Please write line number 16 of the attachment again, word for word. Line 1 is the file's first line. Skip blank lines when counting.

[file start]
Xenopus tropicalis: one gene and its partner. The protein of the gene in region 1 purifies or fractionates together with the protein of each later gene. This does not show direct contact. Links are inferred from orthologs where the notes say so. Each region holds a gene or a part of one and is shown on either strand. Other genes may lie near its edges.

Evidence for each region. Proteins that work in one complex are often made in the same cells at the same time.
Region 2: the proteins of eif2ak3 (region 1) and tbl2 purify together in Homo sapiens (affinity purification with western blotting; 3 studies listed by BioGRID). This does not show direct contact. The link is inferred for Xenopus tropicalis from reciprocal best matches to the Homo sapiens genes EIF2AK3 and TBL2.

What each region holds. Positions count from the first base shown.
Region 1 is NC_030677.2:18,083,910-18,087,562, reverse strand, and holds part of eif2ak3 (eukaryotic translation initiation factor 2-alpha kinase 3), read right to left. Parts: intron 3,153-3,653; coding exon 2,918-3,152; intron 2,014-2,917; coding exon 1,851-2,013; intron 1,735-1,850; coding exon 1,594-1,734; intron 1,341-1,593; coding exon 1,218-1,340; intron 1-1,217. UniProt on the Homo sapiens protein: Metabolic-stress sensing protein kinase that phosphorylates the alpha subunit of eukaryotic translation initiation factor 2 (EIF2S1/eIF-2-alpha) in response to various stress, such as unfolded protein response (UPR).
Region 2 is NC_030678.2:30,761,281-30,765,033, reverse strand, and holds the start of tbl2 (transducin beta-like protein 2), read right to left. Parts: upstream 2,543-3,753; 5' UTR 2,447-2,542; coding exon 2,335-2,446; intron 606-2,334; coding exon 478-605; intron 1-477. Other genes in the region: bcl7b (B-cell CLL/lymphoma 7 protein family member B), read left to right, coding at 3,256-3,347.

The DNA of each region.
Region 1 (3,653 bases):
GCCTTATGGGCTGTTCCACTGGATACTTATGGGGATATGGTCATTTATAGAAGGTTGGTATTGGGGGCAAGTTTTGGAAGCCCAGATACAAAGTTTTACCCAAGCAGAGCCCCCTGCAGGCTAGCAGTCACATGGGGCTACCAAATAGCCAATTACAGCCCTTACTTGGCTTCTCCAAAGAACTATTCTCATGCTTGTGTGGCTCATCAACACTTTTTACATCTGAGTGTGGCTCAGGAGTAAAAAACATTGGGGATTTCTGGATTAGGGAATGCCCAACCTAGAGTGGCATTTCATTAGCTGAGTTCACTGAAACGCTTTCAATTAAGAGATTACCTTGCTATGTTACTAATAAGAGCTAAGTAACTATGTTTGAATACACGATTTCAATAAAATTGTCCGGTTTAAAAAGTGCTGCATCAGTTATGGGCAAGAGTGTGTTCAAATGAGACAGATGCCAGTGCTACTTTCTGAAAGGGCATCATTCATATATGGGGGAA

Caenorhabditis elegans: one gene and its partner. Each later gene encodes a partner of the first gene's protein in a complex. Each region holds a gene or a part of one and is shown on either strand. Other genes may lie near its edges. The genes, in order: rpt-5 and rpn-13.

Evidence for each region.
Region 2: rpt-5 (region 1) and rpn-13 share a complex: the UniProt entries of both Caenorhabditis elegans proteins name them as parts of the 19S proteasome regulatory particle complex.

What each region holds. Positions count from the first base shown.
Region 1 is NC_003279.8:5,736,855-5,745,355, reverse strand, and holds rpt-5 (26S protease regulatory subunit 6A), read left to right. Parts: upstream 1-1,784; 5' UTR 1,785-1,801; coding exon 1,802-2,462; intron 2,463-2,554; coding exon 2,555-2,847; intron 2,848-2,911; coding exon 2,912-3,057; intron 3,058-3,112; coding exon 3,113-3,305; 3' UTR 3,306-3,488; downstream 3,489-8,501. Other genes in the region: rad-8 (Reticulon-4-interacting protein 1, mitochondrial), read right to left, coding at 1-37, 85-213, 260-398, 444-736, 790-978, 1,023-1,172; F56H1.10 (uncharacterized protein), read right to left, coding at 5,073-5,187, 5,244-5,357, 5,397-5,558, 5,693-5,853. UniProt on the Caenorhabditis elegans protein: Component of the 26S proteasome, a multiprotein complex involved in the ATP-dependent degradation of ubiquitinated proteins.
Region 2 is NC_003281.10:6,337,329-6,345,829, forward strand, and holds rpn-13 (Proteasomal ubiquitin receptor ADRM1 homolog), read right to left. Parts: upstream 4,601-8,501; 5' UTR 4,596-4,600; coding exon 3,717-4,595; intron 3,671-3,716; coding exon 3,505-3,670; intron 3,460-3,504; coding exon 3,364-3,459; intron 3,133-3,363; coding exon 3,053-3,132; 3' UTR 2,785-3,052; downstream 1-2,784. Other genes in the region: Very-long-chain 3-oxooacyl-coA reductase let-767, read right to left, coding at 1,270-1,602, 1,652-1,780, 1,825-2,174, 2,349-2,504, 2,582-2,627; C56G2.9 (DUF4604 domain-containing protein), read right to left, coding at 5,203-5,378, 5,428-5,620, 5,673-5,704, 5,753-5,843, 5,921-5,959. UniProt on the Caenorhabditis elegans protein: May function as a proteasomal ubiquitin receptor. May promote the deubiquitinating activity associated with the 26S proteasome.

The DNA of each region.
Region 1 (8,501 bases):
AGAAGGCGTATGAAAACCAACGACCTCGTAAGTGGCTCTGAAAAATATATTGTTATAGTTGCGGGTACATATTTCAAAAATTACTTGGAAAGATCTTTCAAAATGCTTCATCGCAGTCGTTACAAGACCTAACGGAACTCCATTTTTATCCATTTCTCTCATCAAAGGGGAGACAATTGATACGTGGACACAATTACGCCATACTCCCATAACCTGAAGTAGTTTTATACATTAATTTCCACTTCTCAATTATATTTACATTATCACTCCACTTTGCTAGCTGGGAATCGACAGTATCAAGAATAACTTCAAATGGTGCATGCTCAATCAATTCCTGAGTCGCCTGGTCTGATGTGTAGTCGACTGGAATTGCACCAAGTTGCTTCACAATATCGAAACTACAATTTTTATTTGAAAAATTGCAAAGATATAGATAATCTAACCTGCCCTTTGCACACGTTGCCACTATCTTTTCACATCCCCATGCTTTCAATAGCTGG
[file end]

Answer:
The DNA of each region.